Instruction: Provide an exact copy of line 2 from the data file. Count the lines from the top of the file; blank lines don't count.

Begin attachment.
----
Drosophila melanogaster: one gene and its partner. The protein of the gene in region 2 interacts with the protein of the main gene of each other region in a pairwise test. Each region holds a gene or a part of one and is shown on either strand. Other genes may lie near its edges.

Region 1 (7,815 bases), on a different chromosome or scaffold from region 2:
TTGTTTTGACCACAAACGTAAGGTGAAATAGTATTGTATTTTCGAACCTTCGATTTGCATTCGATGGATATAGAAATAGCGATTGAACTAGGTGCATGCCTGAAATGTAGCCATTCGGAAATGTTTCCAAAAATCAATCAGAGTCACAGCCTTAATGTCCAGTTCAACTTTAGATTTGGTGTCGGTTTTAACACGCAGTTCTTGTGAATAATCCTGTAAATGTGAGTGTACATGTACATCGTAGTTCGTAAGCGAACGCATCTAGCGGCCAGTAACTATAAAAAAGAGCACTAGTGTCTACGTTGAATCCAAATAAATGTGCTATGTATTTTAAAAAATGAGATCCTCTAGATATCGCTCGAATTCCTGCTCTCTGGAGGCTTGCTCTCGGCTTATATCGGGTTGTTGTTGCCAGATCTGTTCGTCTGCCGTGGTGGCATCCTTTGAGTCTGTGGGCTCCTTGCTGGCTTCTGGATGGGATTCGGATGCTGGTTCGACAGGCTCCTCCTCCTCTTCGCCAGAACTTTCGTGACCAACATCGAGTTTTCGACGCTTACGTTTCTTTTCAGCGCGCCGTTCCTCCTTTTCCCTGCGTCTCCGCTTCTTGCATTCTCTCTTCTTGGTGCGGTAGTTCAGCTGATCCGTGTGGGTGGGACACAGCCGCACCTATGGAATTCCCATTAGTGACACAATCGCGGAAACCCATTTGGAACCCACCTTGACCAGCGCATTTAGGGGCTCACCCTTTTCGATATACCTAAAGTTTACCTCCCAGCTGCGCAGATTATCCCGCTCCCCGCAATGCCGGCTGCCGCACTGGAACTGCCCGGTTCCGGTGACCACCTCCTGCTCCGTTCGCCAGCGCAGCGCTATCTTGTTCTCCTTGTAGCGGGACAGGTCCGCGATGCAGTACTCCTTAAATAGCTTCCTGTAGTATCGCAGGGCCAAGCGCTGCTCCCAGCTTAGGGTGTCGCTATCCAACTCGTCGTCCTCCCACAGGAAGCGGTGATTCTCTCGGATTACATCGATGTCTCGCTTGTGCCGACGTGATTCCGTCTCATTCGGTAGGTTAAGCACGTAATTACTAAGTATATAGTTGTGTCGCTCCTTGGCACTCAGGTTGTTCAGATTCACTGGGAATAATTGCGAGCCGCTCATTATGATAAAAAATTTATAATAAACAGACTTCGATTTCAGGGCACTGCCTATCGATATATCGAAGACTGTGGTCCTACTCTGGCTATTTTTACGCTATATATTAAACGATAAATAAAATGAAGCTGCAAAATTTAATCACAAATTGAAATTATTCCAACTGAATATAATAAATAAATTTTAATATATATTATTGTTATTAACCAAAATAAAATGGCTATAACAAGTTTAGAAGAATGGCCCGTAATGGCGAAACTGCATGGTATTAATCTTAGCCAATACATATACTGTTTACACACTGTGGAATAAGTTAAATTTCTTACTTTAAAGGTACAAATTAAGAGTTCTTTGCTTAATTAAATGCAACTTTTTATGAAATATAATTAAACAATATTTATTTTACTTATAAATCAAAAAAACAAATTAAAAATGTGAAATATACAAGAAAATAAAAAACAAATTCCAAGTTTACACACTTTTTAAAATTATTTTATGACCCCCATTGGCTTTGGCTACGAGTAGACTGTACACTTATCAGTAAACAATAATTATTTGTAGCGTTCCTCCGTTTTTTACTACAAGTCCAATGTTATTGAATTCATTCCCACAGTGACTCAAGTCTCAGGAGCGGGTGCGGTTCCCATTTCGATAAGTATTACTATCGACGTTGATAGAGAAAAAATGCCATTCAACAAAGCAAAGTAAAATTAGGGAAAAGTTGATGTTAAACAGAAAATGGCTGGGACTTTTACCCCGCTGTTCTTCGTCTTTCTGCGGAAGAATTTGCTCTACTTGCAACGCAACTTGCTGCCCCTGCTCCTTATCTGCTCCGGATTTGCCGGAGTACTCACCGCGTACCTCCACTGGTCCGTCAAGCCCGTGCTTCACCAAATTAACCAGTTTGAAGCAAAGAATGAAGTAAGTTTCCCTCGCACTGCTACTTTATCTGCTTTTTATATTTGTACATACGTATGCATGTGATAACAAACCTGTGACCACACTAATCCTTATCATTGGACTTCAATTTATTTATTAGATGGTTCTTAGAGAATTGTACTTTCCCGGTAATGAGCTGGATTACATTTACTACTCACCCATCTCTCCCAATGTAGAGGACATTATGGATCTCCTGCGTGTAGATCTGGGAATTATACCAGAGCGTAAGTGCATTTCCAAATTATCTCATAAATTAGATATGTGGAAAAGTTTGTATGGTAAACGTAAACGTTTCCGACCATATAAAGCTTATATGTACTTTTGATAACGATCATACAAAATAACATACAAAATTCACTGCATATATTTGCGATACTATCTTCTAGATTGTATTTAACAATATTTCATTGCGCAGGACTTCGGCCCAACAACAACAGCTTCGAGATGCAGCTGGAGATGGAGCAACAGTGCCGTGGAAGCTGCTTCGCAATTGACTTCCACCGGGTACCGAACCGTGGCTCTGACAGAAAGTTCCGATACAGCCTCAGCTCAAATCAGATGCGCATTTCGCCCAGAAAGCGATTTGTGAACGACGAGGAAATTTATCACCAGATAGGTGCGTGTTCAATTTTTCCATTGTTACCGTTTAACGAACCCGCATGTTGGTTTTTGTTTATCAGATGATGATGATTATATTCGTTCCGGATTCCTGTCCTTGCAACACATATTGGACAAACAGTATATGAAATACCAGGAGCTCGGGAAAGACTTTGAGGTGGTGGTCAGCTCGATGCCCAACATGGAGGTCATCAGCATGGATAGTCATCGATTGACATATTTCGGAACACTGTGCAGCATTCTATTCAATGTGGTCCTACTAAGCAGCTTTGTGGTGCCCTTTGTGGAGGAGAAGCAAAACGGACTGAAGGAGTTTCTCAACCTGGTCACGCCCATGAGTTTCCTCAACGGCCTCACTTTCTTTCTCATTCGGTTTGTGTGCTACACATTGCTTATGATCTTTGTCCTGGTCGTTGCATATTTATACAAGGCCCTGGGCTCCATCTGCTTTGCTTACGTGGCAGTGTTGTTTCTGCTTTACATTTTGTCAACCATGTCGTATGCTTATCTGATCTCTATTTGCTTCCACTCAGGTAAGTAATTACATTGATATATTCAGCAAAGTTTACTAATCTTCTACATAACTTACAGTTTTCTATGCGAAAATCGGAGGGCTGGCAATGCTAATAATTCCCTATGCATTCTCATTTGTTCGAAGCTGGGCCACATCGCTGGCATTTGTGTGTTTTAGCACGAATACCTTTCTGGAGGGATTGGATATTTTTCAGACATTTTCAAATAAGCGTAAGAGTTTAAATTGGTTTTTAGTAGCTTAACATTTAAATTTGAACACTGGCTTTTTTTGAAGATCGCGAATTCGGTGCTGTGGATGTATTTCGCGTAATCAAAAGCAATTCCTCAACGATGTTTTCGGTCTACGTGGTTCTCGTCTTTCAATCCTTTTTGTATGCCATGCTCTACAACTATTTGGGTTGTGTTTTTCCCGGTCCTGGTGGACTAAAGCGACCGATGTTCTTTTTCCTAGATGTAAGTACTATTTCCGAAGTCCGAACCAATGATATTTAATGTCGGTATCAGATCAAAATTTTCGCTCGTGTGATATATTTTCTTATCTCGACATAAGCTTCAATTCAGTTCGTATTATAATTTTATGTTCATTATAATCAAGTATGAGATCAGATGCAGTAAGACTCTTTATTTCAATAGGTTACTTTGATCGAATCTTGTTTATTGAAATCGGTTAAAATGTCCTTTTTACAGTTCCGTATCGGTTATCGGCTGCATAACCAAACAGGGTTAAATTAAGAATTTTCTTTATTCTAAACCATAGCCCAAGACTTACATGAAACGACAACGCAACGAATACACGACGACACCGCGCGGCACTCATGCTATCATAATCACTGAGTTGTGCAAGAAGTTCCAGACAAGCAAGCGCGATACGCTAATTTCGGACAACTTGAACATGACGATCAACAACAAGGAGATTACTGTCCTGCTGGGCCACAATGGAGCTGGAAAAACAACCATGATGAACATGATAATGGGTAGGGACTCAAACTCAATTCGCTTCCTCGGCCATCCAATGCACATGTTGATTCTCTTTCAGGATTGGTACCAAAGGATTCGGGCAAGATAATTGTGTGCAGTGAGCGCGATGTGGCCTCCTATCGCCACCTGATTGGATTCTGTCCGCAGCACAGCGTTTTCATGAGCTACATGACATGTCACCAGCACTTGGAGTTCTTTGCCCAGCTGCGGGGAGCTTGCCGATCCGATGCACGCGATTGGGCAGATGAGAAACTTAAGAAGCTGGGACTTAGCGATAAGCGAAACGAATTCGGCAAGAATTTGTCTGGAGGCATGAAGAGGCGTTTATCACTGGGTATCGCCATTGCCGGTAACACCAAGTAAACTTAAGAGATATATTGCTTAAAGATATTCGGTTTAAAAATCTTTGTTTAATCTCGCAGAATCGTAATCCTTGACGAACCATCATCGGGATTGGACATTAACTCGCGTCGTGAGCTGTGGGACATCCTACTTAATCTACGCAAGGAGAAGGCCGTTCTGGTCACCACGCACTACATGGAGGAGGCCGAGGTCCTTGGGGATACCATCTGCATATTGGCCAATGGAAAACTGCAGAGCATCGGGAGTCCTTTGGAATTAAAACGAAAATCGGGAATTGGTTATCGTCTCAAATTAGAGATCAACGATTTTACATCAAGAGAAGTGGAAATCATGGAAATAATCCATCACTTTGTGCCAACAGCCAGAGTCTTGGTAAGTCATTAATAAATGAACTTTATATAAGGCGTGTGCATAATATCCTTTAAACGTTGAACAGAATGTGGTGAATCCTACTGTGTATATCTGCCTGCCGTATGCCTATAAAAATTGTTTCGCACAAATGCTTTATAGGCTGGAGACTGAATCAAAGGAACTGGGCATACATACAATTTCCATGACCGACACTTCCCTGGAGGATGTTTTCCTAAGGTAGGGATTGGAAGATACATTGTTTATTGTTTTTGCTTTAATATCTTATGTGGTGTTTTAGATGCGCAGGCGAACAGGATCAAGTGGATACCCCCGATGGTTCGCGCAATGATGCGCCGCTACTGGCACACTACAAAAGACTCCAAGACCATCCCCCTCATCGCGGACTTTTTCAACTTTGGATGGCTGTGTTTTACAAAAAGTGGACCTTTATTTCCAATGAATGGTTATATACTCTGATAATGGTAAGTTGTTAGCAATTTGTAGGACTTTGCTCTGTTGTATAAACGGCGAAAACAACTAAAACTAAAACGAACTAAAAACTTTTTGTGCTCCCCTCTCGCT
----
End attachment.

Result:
Region 1 (7,815 bases), on a different chromosome or scaffold from region 2: